Faith in the Shadows
This photograph is overall too dark
It was made with a digital camera handheld and was underexposed about a stop and a half. But keep in mind that digital images are bits of information which can be shuffled, rearranged and supplied with other information that can change their nature. The tool we are going to sue here is called Levels in Photoshop, and works with sliders and a histogram, a graphic representation of the tonal distribution--from light to dark--in the scene.
There are a number of ways to affect the tonal values in the scene. You can expand them or compress them as you wish. The Levels dialog box contains a Histogram, a graphic representation of the tonal values in the image. Every image you work on can use some adjustment of contrast and the histogram and the Levels controls allows you to make adjustments easily. In some cases you can just look at the histogram, make an adjustment and that's all you need do to "fix" the image.
What if you want to just refine an image and not change the overall (black and white) contrast? That's where the middle gray slider comes in. Once you get a handle on working with the Levels controls you have gone a long way toward enhancing your images. Play with these controls until you get a good feeling for how they work.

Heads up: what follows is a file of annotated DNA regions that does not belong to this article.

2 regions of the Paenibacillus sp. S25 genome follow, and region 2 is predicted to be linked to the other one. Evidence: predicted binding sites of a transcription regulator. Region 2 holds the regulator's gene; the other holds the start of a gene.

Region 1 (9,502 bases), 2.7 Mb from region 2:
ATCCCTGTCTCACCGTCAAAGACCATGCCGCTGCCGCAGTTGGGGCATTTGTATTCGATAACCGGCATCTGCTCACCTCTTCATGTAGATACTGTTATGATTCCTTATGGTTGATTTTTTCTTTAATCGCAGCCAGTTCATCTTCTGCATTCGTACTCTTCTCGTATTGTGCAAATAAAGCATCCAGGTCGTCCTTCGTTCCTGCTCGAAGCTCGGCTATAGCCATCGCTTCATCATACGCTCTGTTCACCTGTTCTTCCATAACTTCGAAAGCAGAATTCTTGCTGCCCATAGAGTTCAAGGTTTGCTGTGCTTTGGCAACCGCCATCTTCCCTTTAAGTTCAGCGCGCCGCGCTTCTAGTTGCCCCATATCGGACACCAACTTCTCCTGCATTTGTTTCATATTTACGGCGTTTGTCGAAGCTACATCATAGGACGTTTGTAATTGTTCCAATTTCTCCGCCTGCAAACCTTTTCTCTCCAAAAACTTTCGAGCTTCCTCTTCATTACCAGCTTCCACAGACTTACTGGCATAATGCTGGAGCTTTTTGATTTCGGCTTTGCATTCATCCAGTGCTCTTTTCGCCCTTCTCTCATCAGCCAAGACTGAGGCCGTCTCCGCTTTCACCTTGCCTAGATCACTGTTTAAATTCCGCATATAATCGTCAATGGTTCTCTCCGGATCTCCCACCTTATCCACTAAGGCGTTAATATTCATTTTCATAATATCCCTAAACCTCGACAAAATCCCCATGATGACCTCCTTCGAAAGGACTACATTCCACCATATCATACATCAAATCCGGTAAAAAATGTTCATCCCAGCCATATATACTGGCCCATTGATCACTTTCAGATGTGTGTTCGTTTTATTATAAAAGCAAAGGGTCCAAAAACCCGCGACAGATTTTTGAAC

While the first image here matches the lighting conditions in the original scene much of the information I want to show is hidden in the shadows. Let's open the entire image up, adding brightness through added contrast. In Photoshop you can do this work on a Layer, an Adjustment Layer or, for practice, by just going to Image>Adjust>Levels. The Levels dialog box
shows how the values were skewed towards the shadow areas. Note how the graph is skewed with information towards the left hand side. Learn to read a histogram and you can learn a lot about what's going on in the image.
The idea is to now "fill the gamut", thus open up the tonal information to a brighter interpretation. All we need do here is move the slider from the highlight (white triangle) side until it just touches the beginning of the tonal information.
This "opens up" the image and adds more contrast. The result is a contrast adjustment that maintains the feeling of the image but opens up so many more tonal values.
While this example is in black and white this technique works just as well in color. You can nuance shade and tonality, as well as color contrast with just about every image. You can also move the middle gray slider for even more control.
So, just look at the histogram, have faith in the shadows and "fill that gamut" for a quick fix on your image files.
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